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People will pop-out for a pop-up

Updated: Apr 20


From foodies and shoppers to cinema and theatre lovers, the number of people attracted by pop-up events is growing on the back of the appeal of experiential marketing. Restaurants, retailers, cinemas, hotels, and more, are reaping the rewards of these well-executed, immersive mini wows.


What are the benefits?


Brand awareness

Good pop-up events are powerful brand-builders. They enable companies to inject a fresh buzz into their brand, product, or service. They boost brand awareness and have the flexibility to allow you to test the water of a new brand concept, before a full launch.


Yield management

Offering something new, that you can target towards a specific audience, means opening doors to sales and different customers, without alienating your existing customer base. For example, hotels might want to fill venue space on weekends. Pop-ups can fill the venue on a Friday/Saturday while offering a new experience to regular weekday business travellers too.


So, pop-ups a smart tool for venue and hotel yield management strategies.


If your only goals involve awareness, attracting influencers, launching a new business or brand, you don't have to make guests pay! If one of your objectives is making money, then read on.


Commercial gains

If you're selling an experience, it can come with a higher price tag. I’m working with an independent cinema to plan and produce a series of pop-up events. The series of events will vary from dining experiences for adults to children’s events, but each will have an immersive element. The variety of the film and theatre industry gives these venues endless creative opportunities while boosting average ticket values.


I’ve also managed events at Chester Zoo. Ticket holders are not just paying for amazing food; they’re paying for a unique experience with a sprinkling of magic that is only available for a limited time with a limited capacity. Events like these allow guests to purchase an elevated experience to the usual offering. These sorts of events are also the perfect opportunity for corporate hospitality, what better way to wow your clients or prospects than with a rare ticket to a ‘pop-up’?


Community / CSR

Creating a buzz can have a fantastic effect on community-building – and not just for your brand. Local initiatives, by extension, are an investment in people and businesses in your area too. They can do loads to lift people’s spirits – check out this community pop-up for a group of independent traders in the South Manchester suburb of Chorlton.


Pull off a pop-up event

Pop-ups, by their nature, should be exciting. Each one should be unique, yet still reflect the brand it is there to support. So, inspiration and creativity are as crucial as fine-tuned planning.


The best way to start is by finding a strategic partner to work with and let them do the hard work for you. Professional events consultants will understand your brand and goals in the creative stages. They’ll then work with you on the complexities of catering, event marketing, ROI, operations, staffing, and more.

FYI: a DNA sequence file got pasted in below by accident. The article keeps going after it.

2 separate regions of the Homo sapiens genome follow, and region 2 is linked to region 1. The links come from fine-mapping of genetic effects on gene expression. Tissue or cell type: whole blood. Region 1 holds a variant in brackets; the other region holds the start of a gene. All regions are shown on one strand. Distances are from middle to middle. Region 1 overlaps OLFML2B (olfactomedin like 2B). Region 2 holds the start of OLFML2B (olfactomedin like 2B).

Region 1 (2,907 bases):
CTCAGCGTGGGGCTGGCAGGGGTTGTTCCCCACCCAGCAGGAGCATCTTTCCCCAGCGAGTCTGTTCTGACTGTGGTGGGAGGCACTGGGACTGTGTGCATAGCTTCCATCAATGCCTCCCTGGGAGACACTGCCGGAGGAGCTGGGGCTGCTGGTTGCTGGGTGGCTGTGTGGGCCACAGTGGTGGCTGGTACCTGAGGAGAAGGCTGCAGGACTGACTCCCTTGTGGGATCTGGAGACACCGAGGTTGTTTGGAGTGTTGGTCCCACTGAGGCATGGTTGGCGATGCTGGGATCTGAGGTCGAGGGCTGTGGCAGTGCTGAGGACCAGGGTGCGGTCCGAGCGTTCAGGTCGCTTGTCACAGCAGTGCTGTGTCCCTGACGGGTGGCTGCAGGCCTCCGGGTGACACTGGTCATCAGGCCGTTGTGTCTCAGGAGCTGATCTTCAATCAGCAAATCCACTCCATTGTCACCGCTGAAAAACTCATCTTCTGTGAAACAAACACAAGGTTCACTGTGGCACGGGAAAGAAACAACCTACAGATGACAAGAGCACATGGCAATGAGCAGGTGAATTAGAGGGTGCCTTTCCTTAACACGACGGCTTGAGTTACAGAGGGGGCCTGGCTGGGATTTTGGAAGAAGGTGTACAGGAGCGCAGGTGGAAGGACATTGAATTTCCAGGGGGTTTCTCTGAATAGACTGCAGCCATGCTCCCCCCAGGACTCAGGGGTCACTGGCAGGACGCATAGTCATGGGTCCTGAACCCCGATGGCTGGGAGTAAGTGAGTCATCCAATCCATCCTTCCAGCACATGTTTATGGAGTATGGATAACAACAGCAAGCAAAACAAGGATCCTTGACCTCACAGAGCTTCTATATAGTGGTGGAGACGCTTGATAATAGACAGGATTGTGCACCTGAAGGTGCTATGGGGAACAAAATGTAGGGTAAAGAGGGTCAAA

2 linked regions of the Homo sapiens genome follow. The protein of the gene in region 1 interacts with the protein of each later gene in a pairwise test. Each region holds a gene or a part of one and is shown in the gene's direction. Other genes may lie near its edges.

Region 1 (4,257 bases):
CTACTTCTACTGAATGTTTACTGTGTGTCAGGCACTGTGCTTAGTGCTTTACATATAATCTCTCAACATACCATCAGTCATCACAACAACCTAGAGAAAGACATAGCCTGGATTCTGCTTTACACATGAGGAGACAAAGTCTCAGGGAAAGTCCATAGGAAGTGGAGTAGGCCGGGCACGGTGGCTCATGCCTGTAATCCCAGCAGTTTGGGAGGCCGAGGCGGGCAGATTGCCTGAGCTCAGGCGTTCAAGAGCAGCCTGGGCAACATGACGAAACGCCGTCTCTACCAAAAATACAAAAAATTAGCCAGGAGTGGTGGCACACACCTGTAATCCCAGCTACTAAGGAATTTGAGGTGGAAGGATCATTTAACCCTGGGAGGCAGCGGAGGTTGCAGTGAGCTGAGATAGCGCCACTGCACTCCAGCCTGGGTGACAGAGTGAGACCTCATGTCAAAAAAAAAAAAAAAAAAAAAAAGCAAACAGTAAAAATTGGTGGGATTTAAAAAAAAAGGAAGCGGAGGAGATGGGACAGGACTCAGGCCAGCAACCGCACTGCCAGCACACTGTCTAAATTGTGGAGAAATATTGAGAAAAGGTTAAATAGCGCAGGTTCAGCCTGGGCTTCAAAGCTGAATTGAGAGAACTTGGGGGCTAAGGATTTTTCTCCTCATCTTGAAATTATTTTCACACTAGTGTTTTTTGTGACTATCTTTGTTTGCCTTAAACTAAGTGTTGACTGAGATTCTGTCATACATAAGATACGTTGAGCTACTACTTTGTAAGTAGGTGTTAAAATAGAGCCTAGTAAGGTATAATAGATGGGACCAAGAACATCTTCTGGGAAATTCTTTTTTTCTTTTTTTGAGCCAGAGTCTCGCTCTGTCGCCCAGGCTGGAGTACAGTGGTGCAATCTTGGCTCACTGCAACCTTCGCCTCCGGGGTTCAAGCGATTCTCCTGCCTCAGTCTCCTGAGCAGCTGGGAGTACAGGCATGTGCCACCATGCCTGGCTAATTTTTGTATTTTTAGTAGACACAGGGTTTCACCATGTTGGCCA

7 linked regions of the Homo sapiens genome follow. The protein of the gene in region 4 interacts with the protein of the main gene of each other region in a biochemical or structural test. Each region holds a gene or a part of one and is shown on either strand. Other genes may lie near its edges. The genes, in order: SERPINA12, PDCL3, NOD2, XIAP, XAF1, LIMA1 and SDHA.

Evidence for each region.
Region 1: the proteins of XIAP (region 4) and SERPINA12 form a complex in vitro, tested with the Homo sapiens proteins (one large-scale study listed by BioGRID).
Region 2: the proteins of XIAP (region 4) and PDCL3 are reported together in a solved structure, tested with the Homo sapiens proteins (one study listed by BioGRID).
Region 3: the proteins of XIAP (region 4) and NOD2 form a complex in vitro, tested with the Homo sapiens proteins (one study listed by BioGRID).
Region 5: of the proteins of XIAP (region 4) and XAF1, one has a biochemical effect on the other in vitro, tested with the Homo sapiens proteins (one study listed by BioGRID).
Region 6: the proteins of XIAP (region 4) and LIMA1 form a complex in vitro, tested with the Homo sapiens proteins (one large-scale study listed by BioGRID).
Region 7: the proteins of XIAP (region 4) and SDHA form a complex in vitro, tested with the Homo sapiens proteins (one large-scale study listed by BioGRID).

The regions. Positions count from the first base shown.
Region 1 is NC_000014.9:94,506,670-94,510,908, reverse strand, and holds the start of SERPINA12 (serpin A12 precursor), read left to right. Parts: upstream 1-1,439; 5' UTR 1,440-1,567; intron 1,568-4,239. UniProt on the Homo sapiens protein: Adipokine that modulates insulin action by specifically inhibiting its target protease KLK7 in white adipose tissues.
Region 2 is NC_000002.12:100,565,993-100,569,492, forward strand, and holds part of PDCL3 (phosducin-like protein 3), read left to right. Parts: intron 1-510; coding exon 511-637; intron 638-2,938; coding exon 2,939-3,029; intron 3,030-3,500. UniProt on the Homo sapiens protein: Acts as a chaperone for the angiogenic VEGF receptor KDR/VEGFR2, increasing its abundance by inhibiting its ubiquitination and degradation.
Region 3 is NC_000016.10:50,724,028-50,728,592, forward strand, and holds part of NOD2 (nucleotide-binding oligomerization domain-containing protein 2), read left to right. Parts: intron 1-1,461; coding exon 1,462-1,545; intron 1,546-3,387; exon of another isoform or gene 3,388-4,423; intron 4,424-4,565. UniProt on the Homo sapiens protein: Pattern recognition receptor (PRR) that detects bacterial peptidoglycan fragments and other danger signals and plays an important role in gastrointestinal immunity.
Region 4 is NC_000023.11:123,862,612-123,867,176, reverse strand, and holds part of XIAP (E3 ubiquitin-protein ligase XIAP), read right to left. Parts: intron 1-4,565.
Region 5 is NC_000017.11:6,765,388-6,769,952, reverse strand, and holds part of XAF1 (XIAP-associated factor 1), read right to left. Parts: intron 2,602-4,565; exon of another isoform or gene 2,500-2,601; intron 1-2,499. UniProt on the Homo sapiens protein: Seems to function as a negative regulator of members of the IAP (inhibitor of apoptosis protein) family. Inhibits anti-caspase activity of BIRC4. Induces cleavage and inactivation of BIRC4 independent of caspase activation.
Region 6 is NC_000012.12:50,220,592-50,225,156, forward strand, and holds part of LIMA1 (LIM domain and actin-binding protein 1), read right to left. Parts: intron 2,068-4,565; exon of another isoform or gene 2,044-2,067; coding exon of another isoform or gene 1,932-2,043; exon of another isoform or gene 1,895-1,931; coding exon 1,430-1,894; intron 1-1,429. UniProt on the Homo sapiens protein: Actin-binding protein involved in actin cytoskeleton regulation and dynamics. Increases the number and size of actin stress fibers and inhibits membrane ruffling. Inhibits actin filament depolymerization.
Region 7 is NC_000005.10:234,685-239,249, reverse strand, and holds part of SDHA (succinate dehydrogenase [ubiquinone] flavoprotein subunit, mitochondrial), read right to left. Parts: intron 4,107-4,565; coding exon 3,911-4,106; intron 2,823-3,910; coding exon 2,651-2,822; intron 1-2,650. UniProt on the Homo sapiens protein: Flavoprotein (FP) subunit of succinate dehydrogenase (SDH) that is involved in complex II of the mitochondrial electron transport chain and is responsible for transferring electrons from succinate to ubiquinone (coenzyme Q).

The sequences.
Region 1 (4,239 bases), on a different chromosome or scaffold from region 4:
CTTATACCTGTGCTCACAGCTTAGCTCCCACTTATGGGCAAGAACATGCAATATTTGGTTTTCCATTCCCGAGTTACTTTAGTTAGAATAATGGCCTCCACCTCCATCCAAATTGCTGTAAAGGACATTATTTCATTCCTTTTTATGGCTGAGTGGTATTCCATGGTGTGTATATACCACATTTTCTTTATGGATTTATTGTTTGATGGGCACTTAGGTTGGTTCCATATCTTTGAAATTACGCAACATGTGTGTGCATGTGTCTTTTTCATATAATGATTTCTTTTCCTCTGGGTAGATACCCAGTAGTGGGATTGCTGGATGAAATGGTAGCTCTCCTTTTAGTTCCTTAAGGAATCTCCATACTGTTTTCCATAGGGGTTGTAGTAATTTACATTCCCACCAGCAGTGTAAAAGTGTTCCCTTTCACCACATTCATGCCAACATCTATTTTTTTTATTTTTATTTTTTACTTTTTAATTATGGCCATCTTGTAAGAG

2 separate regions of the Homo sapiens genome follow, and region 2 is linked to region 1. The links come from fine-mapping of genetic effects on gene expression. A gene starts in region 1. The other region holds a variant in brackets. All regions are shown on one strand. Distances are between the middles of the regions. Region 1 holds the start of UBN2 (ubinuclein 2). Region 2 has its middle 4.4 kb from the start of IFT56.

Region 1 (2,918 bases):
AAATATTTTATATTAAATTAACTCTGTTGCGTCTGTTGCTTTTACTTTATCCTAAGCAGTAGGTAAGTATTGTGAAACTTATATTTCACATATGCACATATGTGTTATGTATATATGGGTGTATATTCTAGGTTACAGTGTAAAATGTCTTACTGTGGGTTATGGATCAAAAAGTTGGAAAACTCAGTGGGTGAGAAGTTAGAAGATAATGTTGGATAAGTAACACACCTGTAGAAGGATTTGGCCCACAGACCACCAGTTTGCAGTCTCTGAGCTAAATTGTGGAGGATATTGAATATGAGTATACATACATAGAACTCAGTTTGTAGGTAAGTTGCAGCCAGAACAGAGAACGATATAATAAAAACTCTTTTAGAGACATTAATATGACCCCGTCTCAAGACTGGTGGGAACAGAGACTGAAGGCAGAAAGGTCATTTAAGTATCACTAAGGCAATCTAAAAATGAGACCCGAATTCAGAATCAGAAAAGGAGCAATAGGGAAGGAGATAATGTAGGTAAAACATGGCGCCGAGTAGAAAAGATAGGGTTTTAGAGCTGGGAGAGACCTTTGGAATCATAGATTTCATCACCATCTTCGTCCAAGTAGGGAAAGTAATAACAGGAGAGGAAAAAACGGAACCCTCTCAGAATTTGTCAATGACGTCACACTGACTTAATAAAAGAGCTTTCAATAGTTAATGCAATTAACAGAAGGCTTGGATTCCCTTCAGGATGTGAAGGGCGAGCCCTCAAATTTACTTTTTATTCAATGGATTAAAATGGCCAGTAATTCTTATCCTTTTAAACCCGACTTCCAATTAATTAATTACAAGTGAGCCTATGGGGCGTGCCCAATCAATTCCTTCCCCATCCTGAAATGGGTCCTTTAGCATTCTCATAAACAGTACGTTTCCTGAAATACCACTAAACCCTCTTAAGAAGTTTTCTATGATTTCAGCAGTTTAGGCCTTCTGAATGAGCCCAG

Don't feel you have to go full pelt into an expensive or long-term contract. I find that the most successful way to approach pop-ups is to plan, test, and prove a concept with an initial schedule of events over an agreed time period.


Here’s my mini step-by-step guide:

1. Once you’ve found your partner, and agreed on your goals and target market, get your business buy-in. If you are a venue or hotel, for example, you may need to include the owner or General Manager for headline financial models, then operational teams to work with your events consultant to deliver the project plan.


2. Commit and agree on commercials. Decide who will manage cash flow, ticketing, P&L, operations, staffing, catering, overheads from the venue. Include who will lead the event marketing and agree on what is going in the budget.


3. Filter information from the top down. A venue’s people need to know what you’re doing and who your partner is so they can get what they need from your operations team. You still need your marketing team involved too.


Depending on whether you or your event expert is selling tickets, the flow of information and data may vary, e.g. if you have an existing list of subscribers.


4. Agree who your team is, and who has which roles or responsibilities. Then build your full action plan. You may prefer a Gantt Chart for this, while your event partner may use a different project management planner. Use a solution that’s easy for your core team to follow but prioritise the project manager who has responsibility for updating the document.


Everyone must hit deadlines, and that needs managing, e.g. designs, printing, deliveries, costings, and contracts with external caterers, etc. Hosting your pop-up in an unusual space? Factor in timings for any permits required from local councils, insurance providers, and so on.


5. Get dates in the diary early to maximize your planning time.


6. Another one for hotels/venues here - agree on in-house or external catering. If you want to cater in-house, it MUST be up to scratch, especially if you’re hosting a food event. In-house will give you a more significant margin. Still, tasting menus generally don’t use in-house chefs because they require specialists to make guests speechless for the right reasons.


7. Review each event and implement changes if needed, but make sure all your stakeholders are on-board.


Throughout the planning, marketing, and execution process, remember my primary rule for pop-up events – your guests should always expect (and experience) the unexpected!

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